Philadelphia Eagles 2009 Predictions: 13-3 Record, Top Seed in the NFC

Dan ParzychSenior Writer IJuly 6, 2009

PHILADELPHIA - MAY 1: Quarterback Donovan McNabb #5 of the Philadelphia Eagles practices during minicamp at the NovaCare Complex on May 1, 2009 in Philadelphia, Pennsylvania. (Photo by Hunter Martin/Getty Images)

With training camp slowly approaching, expectations are higher than ever this season for players and fans of the Philadelphia Eagles after strong late-season performance last year.

After a Week 12 loss to the Baltimore Ravens last season, a game in which quarterback Donovan McNabb was benched in the second half, the Eagles sat at 5-5-1 and would need to play perfect football the last five weeks of the season if there was any hope of making the playoffs.

Against all odds, the Eagles went on to win four of their final five games and squeaked their way into the playoffs with help from other teams around the league, such as the Raiders and Buccaneers.

As a No. 6 seed, they looked impressive in two road wins against the Minnesota Vikings and New York Giants in the first two rounds of the playoffs.

With an NFC Championship matchup against the Arizona Cardinals, who the team previously beat 48-20 earlier in the season, the Eagles appeared by some to be a team of destiny on their way to a Super Bowl after miraculously making the playoffs.

Despite the 32-25 loss, the Eagles held their heads high considering most analysts and fans around the league never gave them a shot of advancing as far as they did.

All they could think about was the fact that they needed to carry their hot streak over to 2009.

The fans will say whatever they want about the Eagles' offseason departures of key players, such as Brian Dawkins. He is irreplaceable at the safety position and will always be respected as one of the greatest players the franchise has ever had.

However, the Eagles arguably had one of the greatest offseasons in free agency and the draft.  In March, the team signed free-agent fullback Leonard Weaver to a one-year deal worth around $1.75 million.

He should have an immediate impact blocking for the Eagles, who never really used the fullback position last season.

The team also acquired offensive tackle Jason Peters from the Buffalo Bills, who is arguably one of the best at his position in the league.

The 6′4″ 340-pound Peters should improve an offensive line that is dealing with the loss of Tra Thomas, who signed with the Jacksonville Jaguars this offseason.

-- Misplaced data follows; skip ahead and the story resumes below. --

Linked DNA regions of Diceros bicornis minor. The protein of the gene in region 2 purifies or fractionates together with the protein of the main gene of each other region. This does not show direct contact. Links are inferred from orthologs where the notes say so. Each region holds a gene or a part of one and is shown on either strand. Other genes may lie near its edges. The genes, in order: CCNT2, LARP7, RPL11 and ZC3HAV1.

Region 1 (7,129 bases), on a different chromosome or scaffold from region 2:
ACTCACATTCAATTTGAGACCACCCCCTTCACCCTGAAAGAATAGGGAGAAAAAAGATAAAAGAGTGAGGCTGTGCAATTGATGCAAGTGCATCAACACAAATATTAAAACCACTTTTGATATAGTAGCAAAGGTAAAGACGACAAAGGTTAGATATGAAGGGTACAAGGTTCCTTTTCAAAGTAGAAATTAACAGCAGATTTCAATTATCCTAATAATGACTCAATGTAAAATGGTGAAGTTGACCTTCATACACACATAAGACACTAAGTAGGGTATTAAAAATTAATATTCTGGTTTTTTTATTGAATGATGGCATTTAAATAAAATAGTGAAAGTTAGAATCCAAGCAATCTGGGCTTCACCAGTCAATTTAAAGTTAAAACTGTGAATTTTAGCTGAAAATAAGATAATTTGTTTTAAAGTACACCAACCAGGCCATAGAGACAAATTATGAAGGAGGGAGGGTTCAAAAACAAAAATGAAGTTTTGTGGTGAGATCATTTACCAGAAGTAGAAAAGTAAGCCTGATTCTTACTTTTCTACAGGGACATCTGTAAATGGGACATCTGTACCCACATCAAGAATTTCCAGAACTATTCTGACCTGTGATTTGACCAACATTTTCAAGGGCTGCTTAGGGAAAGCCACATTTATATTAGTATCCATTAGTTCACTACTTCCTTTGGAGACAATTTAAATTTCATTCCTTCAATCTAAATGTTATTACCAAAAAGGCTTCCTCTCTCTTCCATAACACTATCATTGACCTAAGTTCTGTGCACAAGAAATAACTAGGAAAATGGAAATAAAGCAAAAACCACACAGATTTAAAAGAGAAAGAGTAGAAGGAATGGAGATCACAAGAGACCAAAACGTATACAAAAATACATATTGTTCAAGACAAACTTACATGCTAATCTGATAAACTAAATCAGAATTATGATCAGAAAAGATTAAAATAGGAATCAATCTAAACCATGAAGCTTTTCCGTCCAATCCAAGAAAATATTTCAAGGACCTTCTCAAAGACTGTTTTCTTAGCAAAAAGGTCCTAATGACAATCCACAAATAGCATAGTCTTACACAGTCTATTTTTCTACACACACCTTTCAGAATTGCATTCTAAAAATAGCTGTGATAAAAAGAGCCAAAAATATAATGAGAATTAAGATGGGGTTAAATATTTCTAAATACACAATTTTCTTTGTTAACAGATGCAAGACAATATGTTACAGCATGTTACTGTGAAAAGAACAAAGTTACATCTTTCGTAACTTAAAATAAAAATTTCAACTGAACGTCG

In the 2009 NFL Draft, the Eagles were lucky enough to trade up and select Missouri wide receiver Jeremy Maclin with the 19th overall pick. Maclin joins a wide-receiver cast that already consists of Kevin Curtis and DeSean Jackson, two players who have shown they are capable of having 1,000-yard seasons.

The team also traded two fifth-round draft picks to the New England Patriots for cornerback Ellis Hobbs.

If anything, the Eagles make a strong case for finishing atop the NFC East this season thanks to the offseason. With the departure of star wide receivers Terrell Owens and Plaxico Burress, the NFC East may not be seen as competitive of a division as it has been the last few seasons.

The division may be strong, but there may be other divisions such as the NFC South or AFC East who are stronger.

Not only will the Eagles have to deal with playing Dallas, New York, and Washington twice each season, but they have tough matchups with other opponents that may cause problems throughout the season.

They have the ninth toughest schedule in the league with key away games against San Diego, Chicago, Atlanta and Carolina.

Still, the Eagles showed they have what it takes to compete with the best teams in the league with the way they performed toward the end of last season. There is no reason not to believe they will finish atop the NFC East, if not the NFC.

The main factor for the Eagles in 2009 will be health.

Last season, Curtis only played in nine games due to a sports hernia he suffered at the beginning of the season. He looks to bounce back in 2009 after a disappointing campaign last year, in which he finished with 390 yards receiving and two touchdowns.

However, he may not be the most important player that needs to stay healthy on the team’s roster.

From ankle injuries to sports hernias, McNabb has seen his fair share of injuries as an Eagle. However, last season was the first time McNabb was healthy enough to play in all 16 regular season games since 2003.

As long as McNabb can stay healthy for the second consecutive season and takes advantage of the weapons he has on offense, look for the Eagles to finish 13-3 with home-field advantage throughout the playoffs in 2009.

Dan Parzych covers the Eagles for and is a columnist at

You can follow him on Twitter at


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